c. Secret commissions are prohibited.
In any case where the Supply Agreements are noncompliant, any owner can apply to the Court for relief and the Court may either invalidate the Supply Agreement or make an order varying the terms of the agreement.
All supply contractors must be licensed and cannot subcontract their services or require that staff salaries or overheads be paid by the Owners Association.
In addition to the regulation of Supply Agreements any contract for management services in relation to Common Areas must be through companies licensed by RERA and the management contract must be registered with RERA. 50 This provision is to ensure that all companies are appropriately licensed and in particular do not perform the function of the Association Manager which due to its position of responsibility will be regulated through a diligent licensing process.
Where a development is complete and titles have issued in relation to this then the developer will not be entitled to enter into Supply Agreements on behalf of the Owners Association. 51 Some developers may have reserved to themselves in their sale and purchase agreement the right to exercise the vote of the owner by proxy or as attorney. These provisions will be innefective and a General Assembly will need to be called in order that the owners themselves may approve the Supply Agreement.
5. Developer Disclosure Statements
5.1. Interim Disclosure Statements
There are two relevant periods. The ‘First Period’ is from the date the 13th April 2010 (being the date the Directions took effect) to a date three months later therefore the 13th July 2010. The ‘Second Period’ is a from the 13th July 2010 to 13th January 2011 (therefore nine months from the date the Directions took effect).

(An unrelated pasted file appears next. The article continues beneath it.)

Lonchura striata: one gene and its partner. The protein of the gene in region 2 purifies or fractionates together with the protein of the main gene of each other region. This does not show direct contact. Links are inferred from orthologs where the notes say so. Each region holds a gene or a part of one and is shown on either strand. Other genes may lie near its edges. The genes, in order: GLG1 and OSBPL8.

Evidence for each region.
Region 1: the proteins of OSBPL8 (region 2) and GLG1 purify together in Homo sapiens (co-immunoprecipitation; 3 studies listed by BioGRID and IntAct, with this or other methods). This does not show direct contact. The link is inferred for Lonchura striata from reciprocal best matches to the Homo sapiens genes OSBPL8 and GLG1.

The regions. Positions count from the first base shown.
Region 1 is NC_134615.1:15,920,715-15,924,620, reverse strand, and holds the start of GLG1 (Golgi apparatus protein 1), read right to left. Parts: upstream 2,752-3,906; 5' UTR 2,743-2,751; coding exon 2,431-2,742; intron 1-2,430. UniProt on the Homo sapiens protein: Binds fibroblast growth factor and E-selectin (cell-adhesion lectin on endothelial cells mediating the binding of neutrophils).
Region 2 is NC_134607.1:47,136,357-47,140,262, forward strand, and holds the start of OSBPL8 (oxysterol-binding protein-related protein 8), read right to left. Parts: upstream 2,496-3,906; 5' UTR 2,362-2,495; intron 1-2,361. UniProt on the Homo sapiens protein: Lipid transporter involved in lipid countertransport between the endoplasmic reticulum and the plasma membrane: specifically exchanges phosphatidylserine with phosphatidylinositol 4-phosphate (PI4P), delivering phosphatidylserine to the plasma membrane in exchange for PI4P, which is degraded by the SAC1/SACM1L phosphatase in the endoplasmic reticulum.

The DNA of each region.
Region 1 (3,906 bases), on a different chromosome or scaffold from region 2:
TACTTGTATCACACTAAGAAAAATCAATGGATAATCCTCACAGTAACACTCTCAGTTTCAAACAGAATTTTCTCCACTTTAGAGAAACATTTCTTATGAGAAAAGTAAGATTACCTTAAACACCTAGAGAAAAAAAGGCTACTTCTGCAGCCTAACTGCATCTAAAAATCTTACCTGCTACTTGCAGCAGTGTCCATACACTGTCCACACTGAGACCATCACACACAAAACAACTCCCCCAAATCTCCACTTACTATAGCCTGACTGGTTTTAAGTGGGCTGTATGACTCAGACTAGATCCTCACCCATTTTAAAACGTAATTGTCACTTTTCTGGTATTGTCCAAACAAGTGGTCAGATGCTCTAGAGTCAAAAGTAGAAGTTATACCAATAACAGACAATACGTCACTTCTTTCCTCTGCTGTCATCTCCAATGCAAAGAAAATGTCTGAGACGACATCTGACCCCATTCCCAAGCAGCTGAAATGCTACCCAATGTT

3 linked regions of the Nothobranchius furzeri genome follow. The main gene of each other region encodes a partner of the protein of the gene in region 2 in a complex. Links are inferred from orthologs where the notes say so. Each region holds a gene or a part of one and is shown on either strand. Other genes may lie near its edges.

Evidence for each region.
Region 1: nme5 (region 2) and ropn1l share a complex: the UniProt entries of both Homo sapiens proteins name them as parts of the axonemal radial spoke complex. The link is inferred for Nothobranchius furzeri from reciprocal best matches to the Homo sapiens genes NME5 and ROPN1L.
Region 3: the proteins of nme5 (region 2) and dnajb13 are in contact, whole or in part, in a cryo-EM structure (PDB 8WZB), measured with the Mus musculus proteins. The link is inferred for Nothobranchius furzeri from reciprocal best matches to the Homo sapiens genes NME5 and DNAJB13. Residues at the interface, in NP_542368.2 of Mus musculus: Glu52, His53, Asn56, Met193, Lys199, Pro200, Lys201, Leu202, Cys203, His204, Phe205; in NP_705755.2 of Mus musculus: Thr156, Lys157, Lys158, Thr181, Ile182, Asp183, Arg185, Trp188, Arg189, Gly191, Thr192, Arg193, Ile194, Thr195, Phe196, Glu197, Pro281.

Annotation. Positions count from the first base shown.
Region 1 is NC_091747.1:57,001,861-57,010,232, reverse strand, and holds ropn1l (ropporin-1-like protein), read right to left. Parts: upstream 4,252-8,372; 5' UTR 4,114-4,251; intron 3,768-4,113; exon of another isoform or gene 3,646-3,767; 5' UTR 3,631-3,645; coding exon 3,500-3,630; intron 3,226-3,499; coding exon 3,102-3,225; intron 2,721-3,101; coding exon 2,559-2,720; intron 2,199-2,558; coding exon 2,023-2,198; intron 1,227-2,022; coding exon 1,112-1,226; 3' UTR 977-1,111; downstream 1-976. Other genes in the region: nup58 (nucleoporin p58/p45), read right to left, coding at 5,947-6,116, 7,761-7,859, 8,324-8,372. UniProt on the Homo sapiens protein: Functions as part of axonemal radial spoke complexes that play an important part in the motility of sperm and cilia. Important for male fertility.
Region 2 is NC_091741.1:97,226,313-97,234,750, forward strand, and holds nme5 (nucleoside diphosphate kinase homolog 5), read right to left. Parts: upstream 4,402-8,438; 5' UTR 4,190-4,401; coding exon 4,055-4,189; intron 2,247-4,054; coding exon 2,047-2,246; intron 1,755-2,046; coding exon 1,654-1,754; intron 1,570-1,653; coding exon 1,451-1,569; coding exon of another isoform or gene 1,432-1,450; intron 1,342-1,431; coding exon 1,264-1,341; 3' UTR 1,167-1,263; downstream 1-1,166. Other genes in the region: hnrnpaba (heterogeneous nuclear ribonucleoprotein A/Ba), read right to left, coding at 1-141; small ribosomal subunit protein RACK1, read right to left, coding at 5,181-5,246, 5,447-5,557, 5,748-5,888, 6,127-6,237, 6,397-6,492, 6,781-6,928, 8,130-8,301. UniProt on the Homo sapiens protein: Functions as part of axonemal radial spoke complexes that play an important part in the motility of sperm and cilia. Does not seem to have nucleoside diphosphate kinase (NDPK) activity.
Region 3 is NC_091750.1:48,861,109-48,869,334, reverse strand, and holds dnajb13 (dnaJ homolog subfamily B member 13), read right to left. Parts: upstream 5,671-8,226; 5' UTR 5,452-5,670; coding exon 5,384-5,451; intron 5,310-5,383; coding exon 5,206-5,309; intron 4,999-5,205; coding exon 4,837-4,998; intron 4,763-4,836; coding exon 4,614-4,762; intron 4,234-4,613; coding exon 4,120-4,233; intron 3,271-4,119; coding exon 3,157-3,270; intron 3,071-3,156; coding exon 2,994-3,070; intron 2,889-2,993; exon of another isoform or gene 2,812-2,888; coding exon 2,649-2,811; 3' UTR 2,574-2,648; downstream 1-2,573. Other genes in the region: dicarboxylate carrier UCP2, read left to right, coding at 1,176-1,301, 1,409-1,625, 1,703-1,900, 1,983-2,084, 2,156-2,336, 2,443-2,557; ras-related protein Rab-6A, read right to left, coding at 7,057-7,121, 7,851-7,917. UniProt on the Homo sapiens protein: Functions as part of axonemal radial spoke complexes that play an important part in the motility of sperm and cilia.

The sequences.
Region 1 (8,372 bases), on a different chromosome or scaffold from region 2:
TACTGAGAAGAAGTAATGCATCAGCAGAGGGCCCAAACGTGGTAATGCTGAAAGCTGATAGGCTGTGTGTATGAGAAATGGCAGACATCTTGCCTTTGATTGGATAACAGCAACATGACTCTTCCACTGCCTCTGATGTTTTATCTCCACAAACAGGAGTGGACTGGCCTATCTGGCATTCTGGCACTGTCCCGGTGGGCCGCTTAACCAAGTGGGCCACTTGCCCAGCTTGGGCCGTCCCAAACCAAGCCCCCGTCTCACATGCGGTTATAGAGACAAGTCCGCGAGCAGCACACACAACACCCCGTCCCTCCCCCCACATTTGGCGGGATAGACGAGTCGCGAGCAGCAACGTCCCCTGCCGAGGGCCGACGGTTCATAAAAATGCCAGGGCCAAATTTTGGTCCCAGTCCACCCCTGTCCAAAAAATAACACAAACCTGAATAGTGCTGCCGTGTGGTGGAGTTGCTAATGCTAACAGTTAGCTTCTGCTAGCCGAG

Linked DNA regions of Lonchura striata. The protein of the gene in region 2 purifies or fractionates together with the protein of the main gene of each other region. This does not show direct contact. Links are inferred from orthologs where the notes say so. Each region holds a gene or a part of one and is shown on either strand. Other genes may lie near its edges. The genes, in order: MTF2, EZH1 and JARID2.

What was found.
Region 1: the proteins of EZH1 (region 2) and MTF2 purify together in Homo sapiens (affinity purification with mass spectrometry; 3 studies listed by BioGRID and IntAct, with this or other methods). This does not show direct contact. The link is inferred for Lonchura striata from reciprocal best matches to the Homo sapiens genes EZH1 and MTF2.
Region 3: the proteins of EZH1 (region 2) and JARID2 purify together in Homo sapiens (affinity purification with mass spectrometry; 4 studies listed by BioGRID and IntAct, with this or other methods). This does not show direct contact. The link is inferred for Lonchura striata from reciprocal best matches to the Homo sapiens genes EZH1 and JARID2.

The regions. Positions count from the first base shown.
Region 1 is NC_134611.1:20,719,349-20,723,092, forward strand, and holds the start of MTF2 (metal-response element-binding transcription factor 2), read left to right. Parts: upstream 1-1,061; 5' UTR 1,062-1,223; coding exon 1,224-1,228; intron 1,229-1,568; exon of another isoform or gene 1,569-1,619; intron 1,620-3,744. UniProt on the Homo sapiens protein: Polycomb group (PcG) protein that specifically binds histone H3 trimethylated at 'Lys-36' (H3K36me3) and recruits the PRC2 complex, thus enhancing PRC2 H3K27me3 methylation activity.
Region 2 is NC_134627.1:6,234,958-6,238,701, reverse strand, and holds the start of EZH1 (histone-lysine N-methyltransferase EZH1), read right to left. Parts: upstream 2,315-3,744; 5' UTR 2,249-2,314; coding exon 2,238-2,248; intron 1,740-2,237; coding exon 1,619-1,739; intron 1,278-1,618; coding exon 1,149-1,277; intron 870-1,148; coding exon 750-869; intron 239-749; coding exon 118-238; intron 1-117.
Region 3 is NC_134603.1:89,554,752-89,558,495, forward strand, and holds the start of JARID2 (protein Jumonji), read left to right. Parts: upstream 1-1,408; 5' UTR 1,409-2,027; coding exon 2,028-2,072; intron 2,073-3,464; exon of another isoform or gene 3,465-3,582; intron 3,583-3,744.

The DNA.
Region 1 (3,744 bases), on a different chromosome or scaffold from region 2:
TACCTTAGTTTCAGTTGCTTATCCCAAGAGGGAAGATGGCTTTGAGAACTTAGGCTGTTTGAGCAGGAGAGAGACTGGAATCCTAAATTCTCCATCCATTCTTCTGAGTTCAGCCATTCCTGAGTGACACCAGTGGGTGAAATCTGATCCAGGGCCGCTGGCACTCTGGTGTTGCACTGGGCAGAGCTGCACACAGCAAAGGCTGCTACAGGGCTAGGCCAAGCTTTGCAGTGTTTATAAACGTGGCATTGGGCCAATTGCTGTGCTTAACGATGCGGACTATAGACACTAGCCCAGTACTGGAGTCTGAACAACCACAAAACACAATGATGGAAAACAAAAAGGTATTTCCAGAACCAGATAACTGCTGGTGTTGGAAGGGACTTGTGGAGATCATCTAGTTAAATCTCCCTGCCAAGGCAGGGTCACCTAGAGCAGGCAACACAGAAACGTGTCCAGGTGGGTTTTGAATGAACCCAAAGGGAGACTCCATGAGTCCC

During the First Period, prior to the purchaser signing a contract, the developer must attach to the contract a notice to the purchaser in a form approved by the Land Department. Where the developer fails to attach any such notice the contract will be voidable by the purchaser. 52
During the Second Period, prior to a purchaser signing a contract, the developer must attach a notice to the contract in a form approved by the Land Department and also give to the purchaser an Interim Disclosure Statement. 53
An Interim Disclosure Statement must be signed by a representative of the developer and set out the following information:
a. The description of the building or project of which the proposed unit will be part;
b. The intended land use within building or project (for e.g. residential , furnished or hotel apartments and retail);
c. Any features pertaining to ecological sustainability;
d. Any special use that applies to the proposed unit (e.g. serviced apartment);
e. Facilities on the common areas that will be available for use by owners and Occupiers as of right;
f. Facilities within the building or project that will be available for use by owners or occupiers on a commercial basis;
g. Items of furniture and furnishings (if any) for the proposed Units that the developer commits to make available without additional charge;
h. A draft plan for the proposed unit showing the areas of the unit required by the Directions for Surveyors to be shown on the plan for registration purposes but showing no other areas;
i. A schedule of materials and finishes for both the proposed common
areas and the proposed unit;